British Police are being forced to review policing procedures following a unique legal challenge which claims that police officers should NOT have the authority to act extra-judicially to impose sanctions on journalists in the proper exercise of their news-gathering functions in an Olde English rural community. The challenge, which is presently under review by the Chief Constable of Lincolnshire (England) has its origins in a claim by a community administrator in the rural riverside community of Market Deeping (on the border between Lincolnshire and Cambridgeshire) that a local photo-journalist had "pandered to pedophilia" by taking a photograph during an award ceremony at the local community center to which the "press" had been invited. The photo-journalist (whose name is not being released for personal security reasons) says "paranoia for pedophilia has run rampant because of total ignorance of what it's all about! The photograph was one of a series of twenty taken quite legitimately at the community event, during which the local Mayor presented a series of 'Thank you' awards to local volunteers ... but all hell broke loose over a simple picture of two Brownies (junior Girl Guides = Girl Scouts in USA) receiving their award from the Community Center president, who is now the town's Mayor!"
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The photograph was uploaded to a private Facebook page for distribution for the local media to download and publish in print editions, but malicious rumors were quickly rampant that the unnamed girls (wearing Brownie uniforms) were the subject of a pedophile campaign on the dreaded Internet! The hapless reporter was then subjected to local censure, his wife suspended as a community volunteer and a police complaint made against him for demanding that action should be taken against those responsible.
A storm in a provincial tea-cup one might easily be excused for thinking, but... The local British 'Bobby' hunted down the photo-journalist to enforce an extra-judicial police order, effectively warning him of dire consequences should be continue to seek redress despite the enormity of the situation in which he had innocently been placed. "Quite naturally, I protested the imposition of the extra-judicial order which I believed to be of malicious intent," the experienced photo-journalist says. "It was totally ridiculous that I should be penalized for trying to protect my own reputation! I contacted the local police commander, Inspector Gary Stewart, and was told that while the order described as a UBW (Unacceptable Behavior Warning) 'does not order, does not judge and does not apportion guilt' is does leave me with a 'criminal record' which can be accessed by any future employer and used against me! It is quite intolerable since under British Law one is presumed innocent until proven guilty and I have never had an opportunity to challenge the malicious complaint against me in a properly convened court of law." There has recently been a flurry of questionable police actions in Britain including a complaint against an 80-year-old pensioner for taking pictures of an empty park swimming pool "because the photograph could have included children". A freelance photographer was detained briefly by police on suspicion of pedophilia for taking pictures of a deserted beach (because if the risk that children could have been included in the picture). Britain's ChildNet International advises members of the public on what to do and what not to do with regards to photographic children but a press spokesman said that there is a heightened paranoia over child pornography which is mostly founded in complete ignorance of the subject and hysterical media reports of genuine cases of child abuse. The organization reviewed the picture of the two unnamed Brownies and concluded that it was NOT pornographic and NOT offensive, neither was it a danger to the little girls since they remain unidentified by name.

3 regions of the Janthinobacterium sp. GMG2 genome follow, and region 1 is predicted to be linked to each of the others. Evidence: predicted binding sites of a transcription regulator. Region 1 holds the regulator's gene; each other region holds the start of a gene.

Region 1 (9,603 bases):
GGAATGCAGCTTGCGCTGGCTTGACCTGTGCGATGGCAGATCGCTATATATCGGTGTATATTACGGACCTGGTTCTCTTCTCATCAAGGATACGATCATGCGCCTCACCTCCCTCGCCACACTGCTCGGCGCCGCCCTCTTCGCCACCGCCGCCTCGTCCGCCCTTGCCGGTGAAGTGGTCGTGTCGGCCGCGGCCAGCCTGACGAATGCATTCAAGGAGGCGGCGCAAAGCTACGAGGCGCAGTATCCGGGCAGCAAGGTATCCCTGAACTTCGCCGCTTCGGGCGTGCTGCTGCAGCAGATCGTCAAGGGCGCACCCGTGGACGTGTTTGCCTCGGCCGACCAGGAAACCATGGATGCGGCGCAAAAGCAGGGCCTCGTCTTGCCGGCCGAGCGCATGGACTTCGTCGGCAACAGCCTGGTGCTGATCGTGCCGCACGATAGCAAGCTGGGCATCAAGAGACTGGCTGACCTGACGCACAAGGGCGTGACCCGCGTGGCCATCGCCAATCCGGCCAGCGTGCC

"Children enjoy having their pictures published in newspapers and nowadays also on the Internet," a ChildNet official said. "Of course due consideration must be given to protect innocent children from the attention of pedophiles, for which reason it is general ill-advised to take photographs of young children in swimming costumes or otherwise undressed." The photo-journalist's situation is made worse by the fact that, following a Freedom of Information Act (2000) request he discovered that the UBW was also been filed with the local county authorities with the implication that he could have been sentenced to up to five years imprisonment and eviction from his home as well as automatic refusal of re-housing rights... Local conservative politician, former Stamford Town Mayor, Mr. Terl Bryant has reviewed the extra-judicial police procedure and says it came as a complete surprise to him that any police organization could act in a manner prejudicial to a citizen's right to a court hearing if charges are brought. The police, on the other hand, say that the extra-judicial warning is "a recognized method employed by Lincolnshire police and is fully supported by the (local) South Kesteven Crime & Reduction Partnership." County official, retired police officer, Mr. Sandy Kavanagh, however, denies having any part in the police procedure despite the Lincolnshire police's claim. British Member of Parliament, Mr. John Hayes (MP for South Holland and The Deepings), has taken a legislative interest in the case which has now been forwarded to Lincolnshire County South Division Commander, Chief Superintendent Carl Langley by Lincolnshire Chief Constable Richard Crompton in response to the MP's enquiries. The photojournalist, in his own defense, says"The extra-judicial action does NOT afford me any opportunity to challenge my accusers in a court of law, and is therefore an anathema to any sense of what is generally known as British Justice!"